The first keeper of the lighthouse was William A. Guthro, who moved up to Addenbroke with his wife Edith from Nanaimo. Keeper Guthro served until 1921, except for a four-and-a-half-month span in 1918, when he was on sick leave and Hugh Anderson was placed in charge of the station. When the Guthros left in 1921, Robert Smith and his wife Edith moved over to Addenbroke from Cape St. James Lighthouse. Keeper Smith fell ill in March 1922 and passed away in a Vancouver hospital on May 9, 1922.

Edith Smith valiantly elected to take over as keeper of Addenbroke Lighthouse, where her closest neighbors were ten kilometres away in Safety Cove on Calvert Island. “Time did drag sometimes,” she later admitted, but “every now and then, fishing boats would call in for a visit. I used to fish often…there were many things to take my mind off the solitude and loneliness.” Edith must have had an occasional visitor at the lighthouse, as on October 20, 1924, she married Walter Brydon, who had been working as a mariner engineer in Bella Bella, seventy-five kilometres by boat from Addenbroke Island.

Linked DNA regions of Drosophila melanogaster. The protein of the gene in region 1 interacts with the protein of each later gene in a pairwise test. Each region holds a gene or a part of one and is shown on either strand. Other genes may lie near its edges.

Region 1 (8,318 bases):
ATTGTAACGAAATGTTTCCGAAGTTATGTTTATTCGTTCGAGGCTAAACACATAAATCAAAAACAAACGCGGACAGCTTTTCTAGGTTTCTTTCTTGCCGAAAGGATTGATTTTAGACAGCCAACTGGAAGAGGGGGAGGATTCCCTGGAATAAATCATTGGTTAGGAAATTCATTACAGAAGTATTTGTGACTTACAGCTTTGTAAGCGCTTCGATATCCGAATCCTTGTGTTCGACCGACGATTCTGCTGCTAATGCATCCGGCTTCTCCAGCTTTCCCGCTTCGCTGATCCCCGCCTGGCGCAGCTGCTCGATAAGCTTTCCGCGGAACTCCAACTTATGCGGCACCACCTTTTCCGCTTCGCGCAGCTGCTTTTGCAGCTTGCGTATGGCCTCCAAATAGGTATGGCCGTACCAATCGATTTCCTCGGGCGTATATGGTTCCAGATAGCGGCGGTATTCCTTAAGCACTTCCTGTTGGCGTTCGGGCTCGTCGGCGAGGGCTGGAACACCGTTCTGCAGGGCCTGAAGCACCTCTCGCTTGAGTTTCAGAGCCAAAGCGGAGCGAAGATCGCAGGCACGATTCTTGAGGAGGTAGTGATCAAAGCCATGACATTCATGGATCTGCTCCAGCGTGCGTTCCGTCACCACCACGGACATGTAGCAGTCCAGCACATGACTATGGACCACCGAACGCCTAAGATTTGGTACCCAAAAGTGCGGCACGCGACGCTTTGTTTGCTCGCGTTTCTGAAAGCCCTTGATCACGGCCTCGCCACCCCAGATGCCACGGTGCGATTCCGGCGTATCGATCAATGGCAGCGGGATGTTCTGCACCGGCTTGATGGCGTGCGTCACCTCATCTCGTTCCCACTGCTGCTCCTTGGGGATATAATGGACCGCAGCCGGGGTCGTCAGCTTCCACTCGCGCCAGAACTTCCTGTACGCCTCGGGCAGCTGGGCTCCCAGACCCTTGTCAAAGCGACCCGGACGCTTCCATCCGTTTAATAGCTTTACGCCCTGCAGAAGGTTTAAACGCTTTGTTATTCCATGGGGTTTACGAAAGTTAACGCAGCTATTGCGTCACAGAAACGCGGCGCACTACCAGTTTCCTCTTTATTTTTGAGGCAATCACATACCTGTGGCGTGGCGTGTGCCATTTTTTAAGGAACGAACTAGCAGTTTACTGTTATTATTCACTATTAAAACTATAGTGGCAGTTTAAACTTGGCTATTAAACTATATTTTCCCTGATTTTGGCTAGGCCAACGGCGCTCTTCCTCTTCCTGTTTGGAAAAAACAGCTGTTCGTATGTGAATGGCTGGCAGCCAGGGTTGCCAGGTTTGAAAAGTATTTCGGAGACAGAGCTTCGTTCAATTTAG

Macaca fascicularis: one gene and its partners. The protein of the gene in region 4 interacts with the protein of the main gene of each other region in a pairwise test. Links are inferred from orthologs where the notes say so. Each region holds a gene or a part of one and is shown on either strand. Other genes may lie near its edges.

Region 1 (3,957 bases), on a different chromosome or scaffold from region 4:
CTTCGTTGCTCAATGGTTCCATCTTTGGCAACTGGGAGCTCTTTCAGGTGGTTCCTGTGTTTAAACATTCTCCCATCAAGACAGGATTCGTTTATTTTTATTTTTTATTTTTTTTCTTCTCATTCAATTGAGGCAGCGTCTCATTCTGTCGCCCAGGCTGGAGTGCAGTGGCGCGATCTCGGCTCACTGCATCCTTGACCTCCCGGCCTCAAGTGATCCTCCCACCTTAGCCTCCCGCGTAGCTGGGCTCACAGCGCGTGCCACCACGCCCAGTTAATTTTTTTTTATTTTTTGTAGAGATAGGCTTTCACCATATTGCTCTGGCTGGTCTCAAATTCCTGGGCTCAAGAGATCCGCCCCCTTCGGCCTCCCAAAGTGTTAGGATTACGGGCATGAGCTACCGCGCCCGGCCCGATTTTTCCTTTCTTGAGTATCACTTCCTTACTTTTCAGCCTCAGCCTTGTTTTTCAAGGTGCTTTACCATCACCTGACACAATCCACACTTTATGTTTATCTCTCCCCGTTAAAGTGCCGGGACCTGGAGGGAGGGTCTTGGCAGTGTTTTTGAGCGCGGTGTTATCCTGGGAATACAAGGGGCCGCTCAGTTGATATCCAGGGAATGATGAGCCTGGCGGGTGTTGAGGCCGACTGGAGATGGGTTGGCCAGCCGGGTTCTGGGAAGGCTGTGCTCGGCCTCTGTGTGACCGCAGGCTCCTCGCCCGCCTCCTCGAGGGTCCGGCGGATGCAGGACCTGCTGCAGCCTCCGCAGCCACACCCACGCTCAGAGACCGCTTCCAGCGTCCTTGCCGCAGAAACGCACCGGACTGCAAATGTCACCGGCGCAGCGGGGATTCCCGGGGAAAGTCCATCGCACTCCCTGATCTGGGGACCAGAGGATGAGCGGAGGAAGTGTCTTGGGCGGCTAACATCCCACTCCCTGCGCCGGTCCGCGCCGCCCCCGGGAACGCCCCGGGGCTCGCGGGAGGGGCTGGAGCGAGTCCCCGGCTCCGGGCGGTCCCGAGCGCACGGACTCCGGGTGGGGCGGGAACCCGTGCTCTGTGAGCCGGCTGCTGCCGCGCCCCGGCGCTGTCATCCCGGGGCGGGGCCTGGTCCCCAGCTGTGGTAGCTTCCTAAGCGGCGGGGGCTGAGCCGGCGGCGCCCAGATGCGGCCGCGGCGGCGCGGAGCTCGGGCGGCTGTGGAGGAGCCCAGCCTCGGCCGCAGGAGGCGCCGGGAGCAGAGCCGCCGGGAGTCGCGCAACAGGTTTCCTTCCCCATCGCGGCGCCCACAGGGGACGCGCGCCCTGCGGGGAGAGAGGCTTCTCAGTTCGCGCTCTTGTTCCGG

It appears that Brydon took on the responsibility of keeper after the marriage since his name appears in the Department of Marine records from 1924 until 1928, when the Brydons swapped stations with Ernest Maynard, who had been serving for two years at Lucy Island near Prince Rupert.

The decision to leave Lucy Island proved to be a tragic one for Maynard. On the morning of August 16, 1928, Calvert Thorpe neared Addenbroke Island, and when he noticed the light was still burning, he decided to check on the keeper. Thorpe found Keeper Maynard splayed on the ground near the boathouse with half of his head blown away.